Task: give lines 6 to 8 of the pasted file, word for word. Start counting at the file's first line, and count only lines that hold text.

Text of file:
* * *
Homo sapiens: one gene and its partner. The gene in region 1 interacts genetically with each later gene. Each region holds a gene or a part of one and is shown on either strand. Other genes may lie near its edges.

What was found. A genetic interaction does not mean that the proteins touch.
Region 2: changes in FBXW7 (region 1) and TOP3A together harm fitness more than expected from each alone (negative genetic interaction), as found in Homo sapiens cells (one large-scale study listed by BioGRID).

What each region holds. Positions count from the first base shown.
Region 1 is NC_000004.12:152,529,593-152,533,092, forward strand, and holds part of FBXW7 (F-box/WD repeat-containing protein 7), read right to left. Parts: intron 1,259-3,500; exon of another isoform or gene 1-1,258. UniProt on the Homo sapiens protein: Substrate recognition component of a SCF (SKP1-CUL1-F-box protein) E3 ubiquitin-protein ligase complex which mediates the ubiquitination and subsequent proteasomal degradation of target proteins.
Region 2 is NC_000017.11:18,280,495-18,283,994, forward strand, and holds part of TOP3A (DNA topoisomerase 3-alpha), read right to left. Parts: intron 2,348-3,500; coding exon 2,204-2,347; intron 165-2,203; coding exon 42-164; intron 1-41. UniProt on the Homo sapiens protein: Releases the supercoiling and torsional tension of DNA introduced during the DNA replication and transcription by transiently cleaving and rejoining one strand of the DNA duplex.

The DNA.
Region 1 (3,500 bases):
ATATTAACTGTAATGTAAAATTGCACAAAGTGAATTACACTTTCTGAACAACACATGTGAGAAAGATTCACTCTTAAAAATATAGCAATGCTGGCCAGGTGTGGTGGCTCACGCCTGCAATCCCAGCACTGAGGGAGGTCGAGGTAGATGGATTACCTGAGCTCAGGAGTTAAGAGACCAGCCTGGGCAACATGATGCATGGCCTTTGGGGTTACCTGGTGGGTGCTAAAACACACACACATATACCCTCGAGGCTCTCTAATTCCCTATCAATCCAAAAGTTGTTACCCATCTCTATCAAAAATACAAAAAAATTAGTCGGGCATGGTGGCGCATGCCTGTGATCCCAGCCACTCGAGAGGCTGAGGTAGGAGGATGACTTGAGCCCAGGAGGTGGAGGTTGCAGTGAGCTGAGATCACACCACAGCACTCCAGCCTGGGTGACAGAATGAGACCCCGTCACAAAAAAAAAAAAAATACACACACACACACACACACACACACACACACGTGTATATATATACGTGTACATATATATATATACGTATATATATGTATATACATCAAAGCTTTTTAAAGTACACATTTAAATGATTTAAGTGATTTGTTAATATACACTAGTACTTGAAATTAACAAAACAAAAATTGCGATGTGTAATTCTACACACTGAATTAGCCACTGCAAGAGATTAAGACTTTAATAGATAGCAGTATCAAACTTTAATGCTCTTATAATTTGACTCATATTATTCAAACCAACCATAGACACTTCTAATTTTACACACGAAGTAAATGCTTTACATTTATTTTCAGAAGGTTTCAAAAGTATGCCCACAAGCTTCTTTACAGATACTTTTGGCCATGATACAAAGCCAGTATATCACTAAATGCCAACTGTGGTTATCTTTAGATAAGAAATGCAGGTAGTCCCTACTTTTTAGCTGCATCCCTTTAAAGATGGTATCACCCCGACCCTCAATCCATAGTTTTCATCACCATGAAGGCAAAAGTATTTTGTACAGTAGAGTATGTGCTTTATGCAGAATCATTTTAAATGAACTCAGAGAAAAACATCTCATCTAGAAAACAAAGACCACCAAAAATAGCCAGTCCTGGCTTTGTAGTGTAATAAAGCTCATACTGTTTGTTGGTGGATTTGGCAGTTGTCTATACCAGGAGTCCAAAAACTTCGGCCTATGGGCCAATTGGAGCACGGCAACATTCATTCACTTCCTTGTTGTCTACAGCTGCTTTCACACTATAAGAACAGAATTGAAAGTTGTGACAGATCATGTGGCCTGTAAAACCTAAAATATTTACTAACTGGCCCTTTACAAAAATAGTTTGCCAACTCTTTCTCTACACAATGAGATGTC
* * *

Region 2 is NC_000017.11:18,280,495-18,283,994, forward strand, and holds part of TOP3A (DNA topoisomerase 3-alpha), read right to left. Parts: intron 2,348-3,500; coding exon 2,204-2,347; intron 165-2,203; coding exon 42-164; intron 1-41. UniProt on the Homo sapiens protein: Releases the supercoiling and torsional tension of DNA introduced during the DNA replication and transcription by transiently cleaving and rejoining one strand of the DNA duplex.

The DNA.
Region 1 (3,500 bases):